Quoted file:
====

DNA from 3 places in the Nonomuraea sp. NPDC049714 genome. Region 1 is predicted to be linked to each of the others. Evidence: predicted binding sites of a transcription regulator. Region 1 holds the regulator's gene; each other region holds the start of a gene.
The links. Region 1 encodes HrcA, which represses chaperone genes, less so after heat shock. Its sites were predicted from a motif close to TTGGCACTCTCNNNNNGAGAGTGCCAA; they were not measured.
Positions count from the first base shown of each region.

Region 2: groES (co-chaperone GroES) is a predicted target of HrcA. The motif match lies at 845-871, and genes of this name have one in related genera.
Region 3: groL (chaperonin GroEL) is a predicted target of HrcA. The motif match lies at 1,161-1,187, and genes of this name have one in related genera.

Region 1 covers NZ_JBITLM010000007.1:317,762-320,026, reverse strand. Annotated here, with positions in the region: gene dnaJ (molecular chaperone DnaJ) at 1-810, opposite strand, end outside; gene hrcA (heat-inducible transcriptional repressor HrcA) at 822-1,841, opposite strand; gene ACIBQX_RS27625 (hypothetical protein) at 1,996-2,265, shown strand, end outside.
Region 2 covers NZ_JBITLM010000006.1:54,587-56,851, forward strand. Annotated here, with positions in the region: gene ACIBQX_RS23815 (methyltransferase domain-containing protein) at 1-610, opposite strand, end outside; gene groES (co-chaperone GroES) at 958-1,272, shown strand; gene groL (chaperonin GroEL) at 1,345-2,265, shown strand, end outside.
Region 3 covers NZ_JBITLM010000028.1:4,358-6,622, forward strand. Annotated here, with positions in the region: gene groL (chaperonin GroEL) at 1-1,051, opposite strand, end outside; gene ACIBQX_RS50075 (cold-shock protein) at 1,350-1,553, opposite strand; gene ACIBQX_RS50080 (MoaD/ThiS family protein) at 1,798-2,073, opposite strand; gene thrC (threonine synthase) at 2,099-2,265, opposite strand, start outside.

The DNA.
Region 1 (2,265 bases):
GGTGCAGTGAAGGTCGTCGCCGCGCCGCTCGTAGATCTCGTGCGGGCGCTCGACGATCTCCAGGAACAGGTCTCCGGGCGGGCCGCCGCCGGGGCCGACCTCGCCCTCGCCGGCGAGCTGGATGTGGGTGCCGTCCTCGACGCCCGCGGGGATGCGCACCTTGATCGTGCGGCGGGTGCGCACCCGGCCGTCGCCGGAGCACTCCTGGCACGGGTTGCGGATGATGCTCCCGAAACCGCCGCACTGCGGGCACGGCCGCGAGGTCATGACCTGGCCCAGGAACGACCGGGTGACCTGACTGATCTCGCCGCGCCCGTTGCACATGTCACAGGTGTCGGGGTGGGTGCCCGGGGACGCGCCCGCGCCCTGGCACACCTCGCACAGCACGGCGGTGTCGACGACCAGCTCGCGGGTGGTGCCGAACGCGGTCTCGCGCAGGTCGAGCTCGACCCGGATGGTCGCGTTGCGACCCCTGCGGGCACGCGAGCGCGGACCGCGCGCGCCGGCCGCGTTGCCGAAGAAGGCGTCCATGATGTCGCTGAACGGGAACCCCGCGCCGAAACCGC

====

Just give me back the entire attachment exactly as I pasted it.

DNA from 3 places in the Nonomuraea sp. NPDC049714 genome. Region 1 is predicted to be linked to each of the others. Evidence: predicted binding sites of a transcription regulator. Region 1 holds the regulator's gene; each other region holds the start of a gene.
The links. Region 1 encodes HrcA, which represses chaperone genes, less so after heat shock. Its sites were predicted from a motif close to TTGGCACTCTCNNNNNGAGAGTGCCAA; they were not measured.
Positions count from the first base shown of each region.

Region 2: groES (co-chaperone GroES) is a predicted target of HrcA. The motif match lies at 845-871, and genes of this name have one in related genera.
Region 3: groL (chaperonin GroEL) is a predicted target of HrcA. The motif match lies at 1,161-1,187, and genes of this name have one in related genera.

Region 1 covers NZ_JBITLM010000007.1:317,762-320,026, reverse strand. Annotated here, with positions in the region: gene dnaJ (molecular chaperone DnaJ) at 1-810, opposite strand, end outside; gene hrcA (heat-inducible transcriptional repressor HrcA) at 822-1,841, opposite strand; gene ACIBQX_RS27625 (hypothetical protein) at 1,996-2,265, shown strand, end outside.
Region 2 covers NZ_JBITLM010000006.1:54,587-56,851, forward strand. Annotated here, with positions in the region: gene ACIBQX_RS23815 (methyltransferase domain-containing protein) at 1-610, opposite strand, end outside; gene groES (co-chaperone GroES) at 958-1,272, shown strand; gene groL (chaperonin GroEL) at 1,345-2,265, shown strand, end outside.
Region 3 covers NZ_JBITLM010000028.1:4,358-6,622, forward strand. Annotated here, with positions in the region: gene groL (chaperonin GroEL) at 1-1,051, opposite strand, end outside; gene ACIBQX_RS50075 (cold-shock protein) at 1,350-1,553, opposite strand; gene ACIBQX_RS50080 (MoaD/ThiS family protein) at 1,798-2,073, opposite strand; gene thrC (threonine synthase) at 2,099-2,265, opposite strand, start outside.

The DNA.
Region 1 (2,265 bases):
GGTGCAGTGAAGGTCGTCGCCGCGCCGCTCGTAGATCTCGTGCGGGCGCTCGACGATCTCCAGGAACAGGTCTCCGGGCGGGCCGCCGCCGGGGCCGACCTCGCCCTCGCCGGCGAGCTGGATGTGGGTGCCGTCCTCGACGCCCGCGGGGATGCGCACCTTGATCGTGCGGCGGGTGCGCACCCGGCCGTCGCCGGAGCACTCCTGGCACGGGTTGCGGATGATGCTCCCGAAACCGCCGCACTGCGGGCACGGCCGCGAGGTCATGACCTGGCCCAGGAACGACCGGGTGACCTGACTGATCTCGCCGCGCCCGTTGCACATGTCACAGGTGTCGGGGTGGGTGCCCGGGGACGCGCCCGCGCCCTGGCACACCTCGCACAGCACGGCGGTGTCGACGACCAGCTCGCGGGTGGTGCCGAACGCGGTCTCGCGCAGGTCGAGCTCGACCCGGATGGTCGCGTTGCGACCCCTGCGGGCACGCGAGCGCGGACCGCGCGCGCCGGCCGCGTTGCCGAAGAAGGCGTCCATGATGTCGCTGAACGGGAACCCCGCGCCGAAACCGC